An independent review of the Isle of Man’s legal services is now under way.

It was ordered by Tynwald after its constitutional and legal affairs and justice committee proposed sweeping reforms.

It said the Manx legal system was ripe for reform.

Among its most radical recommendations was that disciplinary system for advocates should be reformed and the Advocates’ Disciplinary Tribunal in its current form should be abolished.

In its place should be a more transparent, user-friendly complaints system.

Read our story from January by clicking here.

The review began last month and is being carried out QC Lord Edward Garnier, an expert in public law and judicial review.

The committee report said it should be possible for legal practitioners to be given automatic temporary licences, giving them right of audience in Isle of Man courts, if they are briefed by a Manx advocate.

It also said that registered legal practitioners should be classed as Manx advocates with a restricted licence, based on demonstrable experience and expertise, the report recommended.

And it said a system of continuous professional development should be introduced.

The Isle of Man Law Society is firmly in the spotlight since the committee suggested that it should not be the representative body – similar to a trade union of for 320 lawyers and 26 students – as well as the regulator.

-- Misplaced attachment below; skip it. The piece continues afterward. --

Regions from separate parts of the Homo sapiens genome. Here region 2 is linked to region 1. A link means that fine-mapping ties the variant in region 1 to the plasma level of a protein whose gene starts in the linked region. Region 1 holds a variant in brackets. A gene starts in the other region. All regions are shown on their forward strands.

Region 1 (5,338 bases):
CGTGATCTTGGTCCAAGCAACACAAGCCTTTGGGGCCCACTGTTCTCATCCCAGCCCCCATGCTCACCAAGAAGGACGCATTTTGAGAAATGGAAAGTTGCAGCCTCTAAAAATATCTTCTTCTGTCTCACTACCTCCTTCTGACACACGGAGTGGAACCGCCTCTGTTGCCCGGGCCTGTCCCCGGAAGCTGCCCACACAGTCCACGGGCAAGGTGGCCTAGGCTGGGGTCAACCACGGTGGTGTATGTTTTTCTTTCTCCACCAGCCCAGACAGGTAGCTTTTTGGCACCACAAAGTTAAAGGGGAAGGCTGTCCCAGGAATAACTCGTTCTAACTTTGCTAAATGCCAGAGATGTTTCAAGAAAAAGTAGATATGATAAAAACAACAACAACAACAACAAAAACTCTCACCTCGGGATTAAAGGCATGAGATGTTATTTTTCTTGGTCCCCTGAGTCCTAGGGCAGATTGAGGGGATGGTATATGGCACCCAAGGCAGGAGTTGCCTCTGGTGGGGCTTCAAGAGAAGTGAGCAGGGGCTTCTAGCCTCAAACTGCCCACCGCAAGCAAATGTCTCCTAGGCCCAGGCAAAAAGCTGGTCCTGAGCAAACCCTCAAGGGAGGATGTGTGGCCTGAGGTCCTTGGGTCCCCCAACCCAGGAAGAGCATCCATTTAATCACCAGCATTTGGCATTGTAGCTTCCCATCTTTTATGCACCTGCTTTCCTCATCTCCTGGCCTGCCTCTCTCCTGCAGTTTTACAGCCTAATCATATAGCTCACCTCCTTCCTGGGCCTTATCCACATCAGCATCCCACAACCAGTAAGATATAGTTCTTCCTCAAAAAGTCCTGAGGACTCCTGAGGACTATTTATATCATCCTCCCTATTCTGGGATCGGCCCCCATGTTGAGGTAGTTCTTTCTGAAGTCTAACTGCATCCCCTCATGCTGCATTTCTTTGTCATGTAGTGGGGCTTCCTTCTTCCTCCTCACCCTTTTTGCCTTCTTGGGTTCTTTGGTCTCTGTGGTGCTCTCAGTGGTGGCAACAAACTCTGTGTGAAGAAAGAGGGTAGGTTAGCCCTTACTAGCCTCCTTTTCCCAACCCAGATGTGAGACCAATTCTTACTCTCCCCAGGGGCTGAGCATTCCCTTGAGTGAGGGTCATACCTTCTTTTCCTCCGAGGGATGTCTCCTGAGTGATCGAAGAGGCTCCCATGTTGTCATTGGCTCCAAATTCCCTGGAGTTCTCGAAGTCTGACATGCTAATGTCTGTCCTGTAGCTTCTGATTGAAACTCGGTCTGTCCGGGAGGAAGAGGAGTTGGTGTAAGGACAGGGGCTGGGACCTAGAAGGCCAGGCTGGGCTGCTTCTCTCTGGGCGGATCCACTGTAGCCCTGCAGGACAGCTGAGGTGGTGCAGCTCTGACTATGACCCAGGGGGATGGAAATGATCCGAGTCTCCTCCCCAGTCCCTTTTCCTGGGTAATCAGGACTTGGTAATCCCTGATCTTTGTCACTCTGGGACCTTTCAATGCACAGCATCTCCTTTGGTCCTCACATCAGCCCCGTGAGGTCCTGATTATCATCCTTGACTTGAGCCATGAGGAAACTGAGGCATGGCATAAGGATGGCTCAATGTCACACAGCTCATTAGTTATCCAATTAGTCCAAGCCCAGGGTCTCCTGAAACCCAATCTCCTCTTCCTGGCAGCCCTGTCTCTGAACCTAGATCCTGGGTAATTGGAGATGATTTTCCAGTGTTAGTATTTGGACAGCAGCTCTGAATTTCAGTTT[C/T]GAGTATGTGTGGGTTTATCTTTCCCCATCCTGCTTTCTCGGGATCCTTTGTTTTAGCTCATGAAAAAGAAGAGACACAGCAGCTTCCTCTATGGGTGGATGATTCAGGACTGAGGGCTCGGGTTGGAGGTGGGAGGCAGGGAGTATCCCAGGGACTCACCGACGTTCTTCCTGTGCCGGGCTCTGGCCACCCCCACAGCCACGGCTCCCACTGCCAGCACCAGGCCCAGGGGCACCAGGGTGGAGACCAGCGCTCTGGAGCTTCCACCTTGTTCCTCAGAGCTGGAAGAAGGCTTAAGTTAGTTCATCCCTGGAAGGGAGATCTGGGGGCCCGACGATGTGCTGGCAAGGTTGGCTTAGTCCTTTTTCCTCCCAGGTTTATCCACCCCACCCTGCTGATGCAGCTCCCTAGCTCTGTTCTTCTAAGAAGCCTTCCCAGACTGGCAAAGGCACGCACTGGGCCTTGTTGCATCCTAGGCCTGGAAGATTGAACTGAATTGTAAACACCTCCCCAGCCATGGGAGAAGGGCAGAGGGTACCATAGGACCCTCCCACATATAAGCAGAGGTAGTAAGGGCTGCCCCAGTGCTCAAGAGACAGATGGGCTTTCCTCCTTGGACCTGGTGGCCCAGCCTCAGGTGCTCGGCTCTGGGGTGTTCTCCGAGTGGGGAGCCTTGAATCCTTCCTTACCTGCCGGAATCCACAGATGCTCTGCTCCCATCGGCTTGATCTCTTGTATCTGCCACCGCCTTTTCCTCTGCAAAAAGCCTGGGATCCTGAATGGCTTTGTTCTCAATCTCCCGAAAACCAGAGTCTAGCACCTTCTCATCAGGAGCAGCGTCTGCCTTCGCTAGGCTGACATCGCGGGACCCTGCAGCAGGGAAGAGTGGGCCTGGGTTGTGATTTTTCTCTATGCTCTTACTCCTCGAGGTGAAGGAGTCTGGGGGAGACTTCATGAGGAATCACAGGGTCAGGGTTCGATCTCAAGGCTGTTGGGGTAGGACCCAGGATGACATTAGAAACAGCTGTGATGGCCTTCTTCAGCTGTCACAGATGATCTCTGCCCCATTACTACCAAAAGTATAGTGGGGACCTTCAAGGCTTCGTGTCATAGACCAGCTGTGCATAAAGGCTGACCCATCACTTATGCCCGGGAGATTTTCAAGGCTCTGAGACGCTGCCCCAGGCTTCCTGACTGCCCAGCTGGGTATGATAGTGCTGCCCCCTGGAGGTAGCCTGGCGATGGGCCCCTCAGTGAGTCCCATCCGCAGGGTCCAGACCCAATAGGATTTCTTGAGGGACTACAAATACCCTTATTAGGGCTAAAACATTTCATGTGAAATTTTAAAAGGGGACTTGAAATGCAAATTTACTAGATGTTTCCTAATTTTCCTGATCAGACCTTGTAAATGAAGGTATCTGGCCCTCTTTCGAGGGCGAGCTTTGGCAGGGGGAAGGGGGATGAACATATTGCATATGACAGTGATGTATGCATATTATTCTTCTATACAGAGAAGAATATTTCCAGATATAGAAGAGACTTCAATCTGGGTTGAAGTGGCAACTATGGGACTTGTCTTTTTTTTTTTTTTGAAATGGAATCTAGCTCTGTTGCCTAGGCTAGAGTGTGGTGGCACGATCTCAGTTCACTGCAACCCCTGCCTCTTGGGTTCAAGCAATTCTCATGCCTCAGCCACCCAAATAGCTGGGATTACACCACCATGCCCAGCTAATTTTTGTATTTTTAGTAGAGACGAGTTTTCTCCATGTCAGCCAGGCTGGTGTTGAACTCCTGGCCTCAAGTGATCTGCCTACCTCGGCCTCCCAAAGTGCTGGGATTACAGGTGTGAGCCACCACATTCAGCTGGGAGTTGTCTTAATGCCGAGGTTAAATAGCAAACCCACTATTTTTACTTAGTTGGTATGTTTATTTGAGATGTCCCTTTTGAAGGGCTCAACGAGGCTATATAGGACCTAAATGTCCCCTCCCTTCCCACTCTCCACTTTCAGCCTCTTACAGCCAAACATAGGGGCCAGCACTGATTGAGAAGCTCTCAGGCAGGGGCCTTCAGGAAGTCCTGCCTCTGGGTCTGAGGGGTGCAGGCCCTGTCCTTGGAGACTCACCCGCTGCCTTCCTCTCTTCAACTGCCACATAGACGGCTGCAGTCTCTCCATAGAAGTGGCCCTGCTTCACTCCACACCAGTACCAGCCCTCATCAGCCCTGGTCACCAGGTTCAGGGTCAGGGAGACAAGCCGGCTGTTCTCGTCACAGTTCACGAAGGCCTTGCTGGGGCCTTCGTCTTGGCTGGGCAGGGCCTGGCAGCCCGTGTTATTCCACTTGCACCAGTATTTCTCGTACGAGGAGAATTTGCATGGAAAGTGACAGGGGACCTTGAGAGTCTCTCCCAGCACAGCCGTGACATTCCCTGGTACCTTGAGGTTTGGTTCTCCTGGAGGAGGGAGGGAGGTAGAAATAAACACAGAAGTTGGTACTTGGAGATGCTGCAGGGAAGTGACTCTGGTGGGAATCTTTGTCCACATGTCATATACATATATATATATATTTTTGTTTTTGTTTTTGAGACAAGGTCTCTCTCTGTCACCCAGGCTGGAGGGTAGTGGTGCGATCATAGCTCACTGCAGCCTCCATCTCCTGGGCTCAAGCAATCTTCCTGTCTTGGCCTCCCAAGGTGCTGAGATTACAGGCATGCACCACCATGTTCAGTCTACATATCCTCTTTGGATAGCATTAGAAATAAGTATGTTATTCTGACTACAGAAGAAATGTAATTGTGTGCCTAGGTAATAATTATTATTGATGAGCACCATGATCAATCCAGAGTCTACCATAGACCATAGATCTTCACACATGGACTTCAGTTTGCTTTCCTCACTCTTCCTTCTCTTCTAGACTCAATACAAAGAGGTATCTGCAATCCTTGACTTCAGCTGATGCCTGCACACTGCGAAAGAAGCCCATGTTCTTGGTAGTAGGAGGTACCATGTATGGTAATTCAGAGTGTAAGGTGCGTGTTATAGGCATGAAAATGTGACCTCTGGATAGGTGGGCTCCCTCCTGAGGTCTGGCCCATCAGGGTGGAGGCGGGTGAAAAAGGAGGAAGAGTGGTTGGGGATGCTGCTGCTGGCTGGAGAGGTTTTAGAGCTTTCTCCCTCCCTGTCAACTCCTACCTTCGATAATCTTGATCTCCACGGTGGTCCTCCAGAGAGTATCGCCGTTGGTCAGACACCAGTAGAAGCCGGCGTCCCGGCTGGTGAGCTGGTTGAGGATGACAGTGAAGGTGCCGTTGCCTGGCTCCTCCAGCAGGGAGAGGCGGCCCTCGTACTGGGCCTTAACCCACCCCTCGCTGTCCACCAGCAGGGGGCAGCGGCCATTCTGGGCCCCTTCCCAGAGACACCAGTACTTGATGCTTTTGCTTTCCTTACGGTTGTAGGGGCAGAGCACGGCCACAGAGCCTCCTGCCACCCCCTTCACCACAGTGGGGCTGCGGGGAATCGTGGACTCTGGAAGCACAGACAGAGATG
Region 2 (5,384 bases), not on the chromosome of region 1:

The Law Society has now published a statement welcoming the review and its tone certainly seems to be at odds with the view of the committee, which said the system was in need of urgent reform.

Its president, Kathryn Clough, said the society was looking forward to ‘engaging with the process as part of its ongoing commitment to promoting the highest professional standards and rule of law’.

She said: ‘I am pleased to say the Isle of Man is a proud independent jurisdiction with a well-regulated legal services profession which constantly operates to a high standard.

‘Of course, just because our legal system is alive and well and serves its people well, does not mean we should not strive for improvements, while maintaining the distinct character of the island’s legal system.

‘It is vitally important to ensure we continue to meet the needs of those who use Manx legal services today and in the future, whether they be local residents or international clients.

‘Equally, it is important we maintain high standards of competence for those entering the Isle of Man legal profession and that graduates wishing to return to the island to practice law and qualify as Manx advocates can do so without their development being hindered.

‘The Isle of Man and the Manx Bar have changed beyond all recognition in the last 30 years but the pillars of public protection and access to justice for all remain the society’s foundation. We are therefore keen to engage fully with any review.’

She said the society would be making a submission to Lord Garnier soon.

To see how to submit a view, click here.